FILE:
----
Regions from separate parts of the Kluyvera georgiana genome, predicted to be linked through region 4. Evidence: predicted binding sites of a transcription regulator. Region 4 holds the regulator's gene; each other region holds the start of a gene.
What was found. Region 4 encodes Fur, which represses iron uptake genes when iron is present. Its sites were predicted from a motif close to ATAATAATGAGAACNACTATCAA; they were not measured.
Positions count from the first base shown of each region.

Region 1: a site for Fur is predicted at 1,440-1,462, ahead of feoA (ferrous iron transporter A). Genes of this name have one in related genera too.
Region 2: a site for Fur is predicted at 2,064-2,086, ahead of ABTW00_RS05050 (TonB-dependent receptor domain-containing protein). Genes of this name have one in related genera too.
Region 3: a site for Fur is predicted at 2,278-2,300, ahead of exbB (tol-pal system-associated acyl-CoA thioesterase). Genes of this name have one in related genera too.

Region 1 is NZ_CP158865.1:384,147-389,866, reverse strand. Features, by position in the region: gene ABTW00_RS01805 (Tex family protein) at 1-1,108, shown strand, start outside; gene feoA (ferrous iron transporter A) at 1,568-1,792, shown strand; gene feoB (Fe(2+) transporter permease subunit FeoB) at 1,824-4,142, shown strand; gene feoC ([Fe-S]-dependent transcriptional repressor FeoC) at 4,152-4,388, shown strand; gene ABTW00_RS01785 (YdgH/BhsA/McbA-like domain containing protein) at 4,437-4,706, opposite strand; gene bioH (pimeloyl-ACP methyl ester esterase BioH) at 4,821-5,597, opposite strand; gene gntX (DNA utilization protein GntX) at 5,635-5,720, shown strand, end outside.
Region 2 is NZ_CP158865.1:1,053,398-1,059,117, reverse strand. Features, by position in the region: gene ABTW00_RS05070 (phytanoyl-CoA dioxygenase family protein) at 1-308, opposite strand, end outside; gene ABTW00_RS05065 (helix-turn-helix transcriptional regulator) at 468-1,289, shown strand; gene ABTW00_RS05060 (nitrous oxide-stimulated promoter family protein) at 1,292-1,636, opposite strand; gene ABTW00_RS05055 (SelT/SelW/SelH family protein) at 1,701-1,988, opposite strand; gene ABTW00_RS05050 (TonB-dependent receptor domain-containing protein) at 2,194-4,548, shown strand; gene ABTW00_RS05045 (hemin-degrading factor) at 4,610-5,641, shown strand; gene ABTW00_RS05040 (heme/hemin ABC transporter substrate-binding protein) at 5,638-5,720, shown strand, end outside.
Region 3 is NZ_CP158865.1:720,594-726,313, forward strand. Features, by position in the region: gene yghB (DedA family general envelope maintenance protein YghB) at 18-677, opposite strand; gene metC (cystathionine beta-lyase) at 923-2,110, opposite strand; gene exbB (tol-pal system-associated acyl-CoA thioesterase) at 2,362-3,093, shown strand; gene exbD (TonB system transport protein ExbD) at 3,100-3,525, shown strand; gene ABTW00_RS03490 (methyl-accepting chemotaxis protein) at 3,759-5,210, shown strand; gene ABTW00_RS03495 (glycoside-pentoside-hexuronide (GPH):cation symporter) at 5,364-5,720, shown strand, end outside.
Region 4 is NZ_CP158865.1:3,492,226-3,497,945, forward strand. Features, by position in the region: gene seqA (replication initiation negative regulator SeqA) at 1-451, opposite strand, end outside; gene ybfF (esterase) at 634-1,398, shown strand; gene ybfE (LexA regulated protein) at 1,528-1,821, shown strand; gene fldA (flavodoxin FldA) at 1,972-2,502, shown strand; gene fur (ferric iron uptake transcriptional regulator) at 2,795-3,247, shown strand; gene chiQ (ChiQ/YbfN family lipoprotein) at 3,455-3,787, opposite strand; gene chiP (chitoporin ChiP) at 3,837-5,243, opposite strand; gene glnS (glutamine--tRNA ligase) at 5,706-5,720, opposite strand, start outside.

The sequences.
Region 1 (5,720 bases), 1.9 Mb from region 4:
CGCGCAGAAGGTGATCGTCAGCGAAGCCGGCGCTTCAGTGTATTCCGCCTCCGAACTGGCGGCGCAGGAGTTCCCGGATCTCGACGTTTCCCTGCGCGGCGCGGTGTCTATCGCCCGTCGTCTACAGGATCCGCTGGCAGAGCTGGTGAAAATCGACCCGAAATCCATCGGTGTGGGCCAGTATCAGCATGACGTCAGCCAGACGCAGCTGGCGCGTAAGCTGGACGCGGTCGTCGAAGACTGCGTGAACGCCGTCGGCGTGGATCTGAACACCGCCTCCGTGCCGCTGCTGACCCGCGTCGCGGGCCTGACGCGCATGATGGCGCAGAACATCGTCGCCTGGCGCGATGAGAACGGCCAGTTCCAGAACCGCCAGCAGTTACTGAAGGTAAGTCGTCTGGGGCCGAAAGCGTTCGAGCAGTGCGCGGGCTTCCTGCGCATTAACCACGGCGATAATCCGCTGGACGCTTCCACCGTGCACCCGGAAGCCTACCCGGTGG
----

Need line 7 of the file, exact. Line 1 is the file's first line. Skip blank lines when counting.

Region 1 is NZ_CP158865.1:384,147-389,866, reverse strand. Features, by position in the region: gene ABTW00_RS01805 (Tex family protein) at 1-1,108, shown strand, start outside; gene feoA (ferrous iron transporter A) at 1,568-1,792, shown strand; gene feoB (Fe(2+) transporter permease subunit FeoB) at 1,824-4,142, shown strand; gene feoC ([Fe-S]-dependent transcriptional repressor FeoC) at 4,152-4,388, shown strand; gene ABTW00_RS01785 (YdgH/BhsA/McbA-like domain containing protein) at 4,437-4,706, opposite strand; gene bioH (pimeloyl-ACP methyl ester esterase BioH) at 4,821-5,597, opposite strand; gene gntX (DNA utilization protein GntX) at 5,635-5,720, shown strand, end outside.